When a Writing Dream Becomes a Mission #amwriting

Dance leap on the beach

Two years ago, my lovely, well-read, Russian friend Irina and I were chatting over coffee, reflecting on how some people seem to soar toward their dreams while others — like us — do not. “Break through the wall,” Irina said. Somehow, those words resonated. Each night after my family settled into their beds, I held her words close as I stole upstairs and Just Wrote.

I finally started working on a novel idea that had been kicking around in my head for years– through countless short stories, writer’s workshops (in one of which I met my future husband), a writing conference or two, a local writers’ network I founded that lived on long after I left it. After that one conversation with Irina, I started my novel, one character, one plot idea at a time.

And then abandoned it.

A few months later, I participated in my first National Novel Writing Month, jumped in with both feet, attended write-ins, checked off goals. And I completed the novel. Or a semblance of one. A rambling, complicated mess, actually. But alone in a Starbucks just before closing time I typed these words: “The End.” And I cried. I collected myself, went to the counter to buy a green tea, and when the Starbucks employee gave it to me for free he was joining my celebration and didn’t even know it.

I printed out the manuscript of my first novel, wrote out the scenes on flash cards, tried reordering them all into a semblance of a logical narrative. Then gave up.  I put the manuscript in a drawer, tossed the pile of scene cards on top, and left it.

But I kept writing.

Short stories, more novel ideas, observations on my fresh return to writing, my fear and excitement over witnessing what had always been a DREAM turning into a GOAL.  About the possibility that maybe it really is Never Too Late.

Then one day a character stepped out onto my page in all her feisty, loyal, kick-ass glory. Her magical world, her concept, all right there. And now I’m completing the third, much improved, 80,000-word draft of her YA fantasy story.

I wish I could explain how I finally broke through the wall. I think part of it is that, for so many years, I limited myself to only writing short stories because that seemed more attainable. But now I was finally allowing myself to write novels. As daunting as that had always seemed, I realized for the first time in my life that writing a novel was possible. And I loved it. Novels made sense to me because they are what I have always read. To be sure, writing a novel is as bloody difficult as everyone says, but I haven’t given up (well, not for more than a couple of days), and ideas for new novels are springing up all over the place.

As a writer, I still battle deep insecurities, but I breathe deep and jump back in to tackle those weak plot points, underdeveloped characters, and bad prose. The answers come. And I feel the shift.

My DREAM has become a MISSION.

–Eve Messenger

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Reading While Writing – Is it a Bad Thing?

NTSNBN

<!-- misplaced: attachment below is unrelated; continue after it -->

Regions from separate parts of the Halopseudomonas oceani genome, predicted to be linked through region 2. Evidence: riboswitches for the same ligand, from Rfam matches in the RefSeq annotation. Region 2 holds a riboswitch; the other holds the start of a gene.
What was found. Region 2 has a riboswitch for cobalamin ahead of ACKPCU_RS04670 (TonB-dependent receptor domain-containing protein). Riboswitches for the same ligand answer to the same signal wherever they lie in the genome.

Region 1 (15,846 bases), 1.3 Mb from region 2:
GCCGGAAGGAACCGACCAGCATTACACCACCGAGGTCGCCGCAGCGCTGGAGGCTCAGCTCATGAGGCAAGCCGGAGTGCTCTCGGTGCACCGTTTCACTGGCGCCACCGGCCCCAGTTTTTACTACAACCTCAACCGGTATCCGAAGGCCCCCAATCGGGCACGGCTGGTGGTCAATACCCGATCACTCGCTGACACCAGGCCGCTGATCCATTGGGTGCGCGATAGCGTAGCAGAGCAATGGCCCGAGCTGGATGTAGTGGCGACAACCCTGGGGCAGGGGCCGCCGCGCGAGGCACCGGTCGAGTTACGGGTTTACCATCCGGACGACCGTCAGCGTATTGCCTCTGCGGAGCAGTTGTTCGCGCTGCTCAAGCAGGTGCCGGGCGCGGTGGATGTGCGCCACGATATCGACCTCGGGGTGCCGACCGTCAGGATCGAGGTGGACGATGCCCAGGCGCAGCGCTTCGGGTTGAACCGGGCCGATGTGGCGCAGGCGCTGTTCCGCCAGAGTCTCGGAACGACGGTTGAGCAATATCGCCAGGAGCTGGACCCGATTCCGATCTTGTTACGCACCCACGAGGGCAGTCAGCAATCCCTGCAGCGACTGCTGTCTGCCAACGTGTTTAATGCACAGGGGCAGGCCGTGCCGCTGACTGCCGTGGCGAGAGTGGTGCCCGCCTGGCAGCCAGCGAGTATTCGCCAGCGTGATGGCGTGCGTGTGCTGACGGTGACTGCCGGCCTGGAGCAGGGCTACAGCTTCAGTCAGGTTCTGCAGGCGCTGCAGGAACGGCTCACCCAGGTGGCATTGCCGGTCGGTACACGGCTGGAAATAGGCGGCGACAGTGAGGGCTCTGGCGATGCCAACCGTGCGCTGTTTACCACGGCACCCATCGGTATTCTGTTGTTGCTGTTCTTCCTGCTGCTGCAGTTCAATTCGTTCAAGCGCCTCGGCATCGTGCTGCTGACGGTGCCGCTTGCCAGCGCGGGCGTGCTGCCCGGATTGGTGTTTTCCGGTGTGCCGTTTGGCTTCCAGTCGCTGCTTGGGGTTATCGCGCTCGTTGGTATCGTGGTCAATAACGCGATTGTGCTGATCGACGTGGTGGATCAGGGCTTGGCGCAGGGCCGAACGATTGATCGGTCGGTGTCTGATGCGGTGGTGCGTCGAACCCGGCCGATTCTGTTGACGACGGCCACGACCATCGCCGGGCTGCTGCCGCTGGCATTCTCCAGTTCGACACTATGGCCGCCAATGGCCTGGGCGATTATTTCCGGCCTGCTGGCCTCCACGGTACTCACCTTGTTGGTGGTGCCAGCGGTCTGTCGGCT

There’s this YA dystopian thriller I’ve been dying to read.  Very hyped, mentioned in lots of blogs, highly ranked on Goodreads. I won’t mention the title because — call me superstitious, or maybe respectful or polite — I won’t publicly write negative things about another writer’s published work. Who knows, maybe you’ll guess it from the references I’m about to make. Anyway, I was excited to read this book, but I stopped myself.  I stopped myself from reading any fiction.  Why? Because I’ve heard from other writers that reading while you write can be detrimental.

But reading is the shizzle!

So two days ago I picked up this hyped novel-that-shall-not-be-named (henceforth known as NTSNBN), and I began to read.   Even though I’m working on my own novel.

And it’s been really helpful!  Possibly because NTSNBN is in a different enough genre from my own YA fantasy adventure. Or maybe because it’s a good book but not so brilliant that I’m utterly intimidated. Or maybe (and probably most significantly) because the plot and characters of my own novel are well-formed enough that reading someone else’s novel — both as a positive and negative example — gives me ideas on how to enhance what I already have.

Back when I was tapping and scribbling out the nucleus of a plot in coffee houses, libraries, and all the other free places writers and homeless people hang out, reading someone else’s novel might have been detrimental to my process. Consciously or subconsciously, another writer’s plots and characters could have crept their way into my own writing.   (Though I probably will take the chance and try it while writing the next novel.)

After two days of reading NTSNBN — while working on the 2nd/3rd major revision of my own — here’s how reading someone else’s novel has been beneficial. Throughout the narrative, NTSNBN gives a very clear sense of the main character’s emotional state. It contains too much a lot of internal self-talk. With a keener awareness of this, the next time I sat down to work on my own book, my characters started spilling their emotional guts a lot more.

I like that.

The author of NTSNBN also employs several quirky stylistic devices, such as replacing number words with the alphanumeric, as in ‘2’ instead of ‘two.’  Also, there are long passages that deliberately avoid commas. Thirdly, there is a lot lot lot of  too much  striking out of lines and words, which signify the MC censoring his/her own thoughts.   Though I probably won’t use those devices in my own writing, the stylistic experiments definitely inspire me to try new things.

Lastly, NTSNBN reads really fast. All the chapters flow really well, each with its own grabber that takes you right into the heart of the scene and an ending that propels you further into the story. All wonderful things to keep in mind while revising and polishing my own work.

E.B.M.